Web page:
Nonivamide is an organic capsaicinoid compound naturally produced in chili peppers, also known as pelargonic acid vanillylamide or PAVA. It is also commonly manufactured synthetically for both commercial and pharmaceutical purposes.
Mammals are sensitive to the irritating effects of Nonivamide. This is due to the TRPV1 gene, also known as the capsicum receptor gene, which produces a vanilloid receptor protein that reacts to capsaicinoid compounds. While this gene is found in most mammals, it is not found in other animal groups such as birds and insects. As such, Nonivamide can be utilized in the production of mammal-specific deterrent sprays that do not impact other animal species. For example, a Nonivamide-based spray can be used to repel squirrels from taking seeds from bird feeders, without posing danger or irritation to the birds for which the feeders are intended.
Taste and Smell
Nonivamide also is used in food production to add a hot sensation to flavoring agents and spice mixtures. Sweets and confectionary industries also utilizes Nonivamide in products such as chili infused chocolate. Pharmaceutical industries use the compound as an alternative to capsaicin, as it is generally cheaper to produce.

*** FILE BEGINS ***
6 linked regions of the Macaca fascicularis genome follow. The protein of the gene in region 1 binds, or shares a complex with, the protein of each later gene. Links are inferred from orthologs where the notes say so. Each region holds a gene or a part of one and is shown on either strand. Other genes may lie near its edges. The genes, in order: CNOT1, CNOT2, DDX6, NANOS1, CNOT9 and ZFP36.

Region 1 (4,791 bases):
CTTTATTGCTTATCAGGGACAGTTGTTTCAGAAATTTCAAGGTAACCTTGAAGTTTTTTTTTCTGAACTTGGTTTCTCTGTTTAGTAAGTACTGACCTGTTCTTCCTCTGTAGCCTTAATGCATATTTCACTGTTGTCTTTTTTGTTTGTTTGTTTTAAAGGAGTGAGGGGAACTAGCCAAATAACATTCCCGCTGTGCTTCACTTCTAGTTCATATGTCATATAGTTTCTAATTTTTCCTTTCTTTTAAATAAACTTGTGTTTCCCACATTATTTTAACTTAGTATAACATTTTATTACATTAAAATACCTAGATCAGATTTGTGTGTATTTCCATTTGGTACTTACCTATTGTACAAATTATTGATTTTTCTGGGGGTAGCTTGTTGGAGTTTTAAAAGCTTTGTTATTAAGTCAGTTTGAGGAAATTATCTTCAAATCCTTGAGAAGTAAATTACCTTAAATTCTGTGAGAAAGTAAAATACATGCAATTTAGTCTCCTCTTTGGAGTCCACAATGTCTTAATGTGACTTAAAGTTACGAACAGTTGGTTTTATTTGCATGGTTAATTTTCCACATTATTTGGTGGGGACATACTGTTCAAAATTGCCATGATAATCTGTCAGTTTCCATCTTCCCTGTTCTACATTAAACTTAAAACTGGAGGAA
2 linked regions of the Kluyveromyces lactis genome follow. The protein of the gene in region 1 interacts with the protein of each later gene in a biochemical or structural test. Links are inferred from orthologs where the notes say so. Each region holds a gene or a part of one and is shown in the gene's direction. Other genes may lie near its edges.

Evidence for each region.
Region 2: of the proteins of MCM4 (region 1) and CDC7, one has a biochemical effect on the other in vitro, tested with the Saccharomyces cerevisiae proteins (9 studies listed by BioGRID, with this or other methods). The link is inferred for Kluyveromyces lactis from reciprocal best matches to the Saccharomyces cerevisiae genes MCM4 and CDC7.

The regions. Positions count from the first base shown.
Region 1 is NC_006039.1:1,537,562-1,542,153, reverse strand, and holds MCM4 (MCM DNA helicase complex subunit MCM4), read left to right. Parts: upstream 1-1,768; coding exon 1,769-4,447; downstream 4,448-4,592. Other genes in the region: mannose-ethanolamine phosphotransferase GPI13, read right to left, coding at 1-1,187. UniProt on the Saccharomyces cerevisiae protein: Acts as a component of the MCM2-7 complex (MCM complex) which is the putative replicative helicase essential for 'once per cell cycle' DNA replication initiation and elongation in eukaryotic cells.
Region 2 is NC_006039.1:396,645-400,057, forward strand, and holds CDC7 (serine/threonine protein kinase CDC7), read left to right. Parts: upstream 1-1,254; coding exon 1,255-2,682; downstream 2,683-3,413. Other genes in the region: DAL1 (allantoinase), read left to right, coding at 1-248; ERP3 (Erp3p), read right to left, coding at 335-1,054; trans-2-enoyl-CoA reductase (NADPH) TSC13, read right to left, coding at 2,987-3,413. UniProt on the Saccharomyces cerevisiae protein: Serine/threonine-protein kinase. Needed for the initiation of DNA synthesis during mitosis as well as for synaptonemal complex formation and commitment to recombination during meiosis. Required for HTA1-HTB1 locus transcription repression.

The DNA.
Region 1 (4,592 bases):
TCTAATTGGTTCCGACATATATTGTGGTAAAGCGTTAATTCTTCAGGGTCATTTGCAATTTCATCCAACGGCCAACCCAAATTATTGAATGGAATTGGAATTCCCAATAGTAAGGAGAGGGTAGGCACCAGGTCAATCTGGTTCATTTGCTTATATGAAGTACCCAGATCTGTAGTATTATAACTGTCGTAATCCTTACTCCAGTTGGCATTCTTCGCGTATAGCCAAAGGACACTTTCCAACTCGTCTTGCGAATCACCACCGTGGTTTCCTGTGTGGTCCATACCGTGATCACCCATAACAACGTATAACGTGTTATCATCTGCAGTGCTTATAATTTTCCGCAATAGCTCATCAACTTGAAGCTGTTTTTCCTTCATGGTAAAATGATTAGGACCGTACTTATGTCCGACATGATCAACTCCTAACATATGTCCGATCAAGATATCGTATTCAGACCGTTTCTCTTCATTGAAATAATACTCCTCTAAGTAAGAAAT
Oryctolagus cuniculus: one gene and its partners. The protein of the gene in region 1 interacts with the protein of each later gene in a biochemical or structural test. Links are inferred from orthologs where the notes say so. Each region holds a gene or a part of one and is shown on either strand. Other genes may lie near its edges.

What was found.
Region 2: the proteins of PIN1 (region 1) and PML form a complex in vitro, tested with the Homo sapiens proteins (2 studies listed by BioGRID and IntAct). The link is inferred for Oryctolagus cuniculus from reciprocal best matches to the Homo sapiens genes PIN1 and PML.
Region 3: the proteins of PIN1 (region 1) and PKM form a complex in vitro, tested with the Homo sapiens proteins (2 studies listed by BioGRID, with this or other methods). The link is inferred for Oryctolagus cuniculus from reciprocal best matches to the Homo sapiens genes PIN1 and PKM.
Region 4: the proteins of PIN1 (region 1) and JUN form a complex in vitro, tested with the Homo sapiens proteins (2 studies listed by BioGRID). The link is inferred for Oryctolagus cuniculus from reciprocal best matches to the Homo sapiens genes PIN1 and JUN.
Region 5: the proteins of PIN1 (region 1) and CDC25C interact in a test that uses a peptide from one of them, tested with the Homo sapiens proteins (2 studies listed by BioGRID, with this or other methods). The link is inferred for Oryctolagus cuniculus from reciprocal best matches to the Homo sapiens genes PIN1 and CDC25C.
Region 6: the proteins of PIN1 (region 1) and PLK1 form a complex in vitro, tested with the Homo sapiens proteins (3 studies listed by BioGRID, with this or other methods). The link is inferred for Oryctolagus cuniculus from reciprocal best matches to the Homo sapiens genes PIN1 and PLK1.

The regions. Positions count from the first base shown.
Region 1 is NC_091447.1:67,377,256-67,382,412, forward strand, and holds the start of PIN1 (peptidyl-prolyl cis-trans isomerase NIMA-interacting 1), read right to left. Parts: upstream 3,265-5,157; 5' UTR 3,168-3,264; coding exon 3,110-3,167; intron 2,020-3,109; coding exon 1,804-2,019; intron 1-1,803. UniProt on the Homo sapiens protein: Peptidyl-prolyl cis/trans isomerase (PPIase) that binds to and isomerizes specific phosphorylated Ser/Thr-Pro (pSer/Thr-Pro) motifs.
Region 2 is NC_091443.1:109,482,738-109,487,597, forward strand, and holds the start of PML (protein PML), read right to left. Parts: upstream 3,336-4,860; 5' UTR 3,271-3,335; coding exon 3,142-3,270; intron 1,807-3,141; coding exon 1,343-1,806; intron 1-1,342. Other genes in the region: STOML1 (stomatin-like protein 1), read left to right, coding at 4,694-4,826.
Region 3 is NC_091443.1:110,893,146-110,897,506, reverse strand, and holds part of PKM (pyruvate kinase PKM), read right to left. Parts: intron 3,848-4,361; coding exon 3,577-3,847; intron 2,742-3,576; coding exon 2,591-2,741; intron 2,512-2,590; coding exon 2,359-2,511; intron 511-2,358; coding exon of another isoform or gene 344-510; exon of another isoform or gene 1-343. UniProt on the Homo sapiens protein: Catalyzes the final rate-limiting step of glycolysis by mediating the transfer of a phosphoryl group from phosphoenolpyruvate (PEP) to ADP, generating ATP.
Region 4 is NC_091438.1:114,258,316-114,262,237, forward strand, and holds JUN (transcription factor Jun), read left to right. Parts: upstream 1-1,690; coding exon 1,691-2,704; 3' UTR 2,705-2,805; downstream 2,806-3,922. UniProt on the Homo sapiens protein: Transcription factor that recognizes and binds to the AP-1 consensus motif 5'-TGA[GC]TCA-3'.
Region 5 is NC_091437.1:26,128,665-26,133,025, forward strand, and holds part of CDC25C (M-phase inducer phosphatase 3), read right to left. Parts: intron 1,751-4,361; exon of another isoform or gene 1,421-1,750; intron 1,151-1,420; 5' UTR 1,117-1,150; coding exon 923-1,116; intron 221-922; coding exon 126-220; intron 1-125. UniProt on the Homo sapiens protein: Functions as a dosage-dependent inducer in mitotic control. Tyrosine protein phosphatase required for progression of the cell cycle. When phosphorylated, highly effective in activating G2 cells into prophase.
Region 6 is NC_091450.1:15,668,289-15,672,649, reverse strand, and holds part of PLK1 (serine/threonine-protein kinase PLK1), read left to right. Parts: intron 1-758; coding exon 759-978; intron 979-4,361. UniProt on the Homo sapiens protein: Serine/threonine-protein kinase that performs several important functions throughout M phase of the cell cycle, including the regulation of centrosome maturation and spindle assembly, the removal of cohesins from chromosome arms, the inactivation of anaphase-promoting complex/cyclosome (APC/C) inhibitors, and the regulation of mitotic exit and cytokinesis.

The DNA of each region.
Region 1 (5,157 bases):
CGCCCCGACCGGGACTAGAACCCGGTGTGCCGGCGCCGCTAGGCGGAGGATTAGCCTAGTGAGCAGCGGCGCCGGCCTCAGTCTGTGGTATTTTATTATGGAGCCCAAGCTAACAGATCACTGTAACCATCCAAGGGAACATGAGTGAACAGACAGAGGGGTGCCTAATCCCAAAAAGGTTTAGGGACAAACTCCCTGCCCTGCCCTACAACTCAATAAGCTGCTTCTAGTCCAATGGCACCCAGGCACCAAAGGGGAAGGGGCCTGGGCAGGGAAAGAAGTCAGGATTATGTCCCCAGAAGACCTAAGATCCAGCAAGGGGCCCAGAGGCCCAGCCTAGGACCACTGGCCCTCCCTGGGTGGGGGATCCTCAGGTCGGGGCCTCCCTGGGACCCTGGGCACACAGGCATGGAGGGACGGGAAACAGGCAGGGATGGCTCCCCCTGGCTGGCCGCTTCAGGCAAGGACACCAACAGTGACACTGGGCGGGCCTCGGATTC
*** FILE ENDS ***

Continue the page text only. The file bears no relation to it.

Some warming or heating ointments utilize Nonivamide to stimulate the skin surface where it is applied, providing relief from conditions such as sore muscles and arthritis. Chemically this operates by increasing blood flow to the applied area, thus delivering more oxygen-carrying haemoglobin to the site and providing relief. It is readily absorbed by human skin and the effects last several hours. Finalgon is one common product which utilizes Nonivamide for this purpose.
Nonivamide also has applications as a weapon in the form of PAVA spray. It is dispensed from pressurized canisters as an incapacitating but non-lethal spray, analogous to mace or CS gas. The spray operates primarily by affecting the assailed person’s eye, causing intense pain and swelling. The spray is has an effective range of up to 12 feet, and with exposure to circulating air the effects usually wear off within 15 to 35 minutes. PAVA sprays are in use in the United States, the United Kingdom, Russia, and Brazil. Common brand names include Captor and Peppershot.
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